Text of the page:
Before investing in a presurgical clinic, it is essential for anesthesiologists to weigh the pros and cons of the venture, according to a Sept. 5 post by Anesthesia Business Consultants on its website.
Presurgical clinics, where patients see a nurse practitioner prior to their procedure for testing such as vitals and bloodwork, have the potential to increase revenue and add value to anesthesia groups.
Anesthesia groups interested in adding presurgical clinics to their repertoire need to consider the following:
• How the services will be billed. Anesthesiologists are already required to perform pre-anesthesia assessments before care, which is bundled into the anesthesia code on claims. To bill evaluations at presurgical clinics separately, there must be a reason for the additional pre-procedure testing that is considered "above and beyond" the bundled pre-anesthesia assessment and the surgeon's own presurgical health and physical exam.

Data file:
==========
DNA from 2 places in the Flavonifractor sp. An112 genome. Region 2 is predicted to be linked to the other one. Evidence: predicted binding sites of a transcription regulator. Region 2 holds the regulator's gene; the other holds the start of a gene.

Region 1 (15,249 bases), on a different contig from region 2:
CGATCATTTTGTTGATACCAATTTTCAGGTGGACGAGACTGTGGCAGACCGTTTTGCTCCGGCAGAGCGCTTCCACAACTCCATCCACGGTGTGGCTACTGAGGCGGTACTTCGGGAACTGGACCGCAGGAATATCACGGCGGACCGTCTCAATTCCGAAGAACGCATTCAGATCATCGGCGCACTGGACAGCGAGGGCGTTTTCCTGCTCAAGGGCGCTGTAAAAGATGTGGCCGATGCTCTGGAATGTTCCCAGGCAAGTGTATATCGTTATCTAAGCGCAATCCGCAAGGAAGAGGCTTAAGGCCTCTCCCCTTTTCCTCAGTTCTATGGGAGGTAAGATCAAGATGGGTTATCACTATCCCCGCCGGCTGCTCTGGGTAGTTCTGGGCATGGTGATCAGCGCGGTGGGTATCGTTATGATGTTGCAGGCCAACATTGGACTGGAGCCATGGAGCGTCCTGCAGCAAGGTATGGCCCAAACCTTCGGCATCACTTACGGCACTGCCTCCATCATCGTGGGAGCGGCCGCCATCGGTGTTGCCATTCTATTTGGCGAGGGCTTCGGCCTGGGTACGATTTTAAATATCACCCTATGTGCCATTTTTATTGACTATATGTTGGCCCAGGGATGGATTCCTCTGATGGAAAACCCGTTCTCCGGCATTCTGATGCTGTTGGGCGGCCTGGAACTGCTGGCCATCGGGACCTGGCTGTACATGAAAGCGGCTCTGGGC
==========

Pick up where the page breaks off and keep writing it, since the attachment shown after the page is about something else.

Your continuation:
• Claims for pre-anesthesia testing should not be submitted for every patient, only when the service being provided is medically appropriate.
• Since NPs cannot perform anesthesia consults, payers may consider any evaluative work performed by the NP as not outside of the scope of a typical pre-anesthesia assessment. Anesthesia groups should be sure to consider this risk.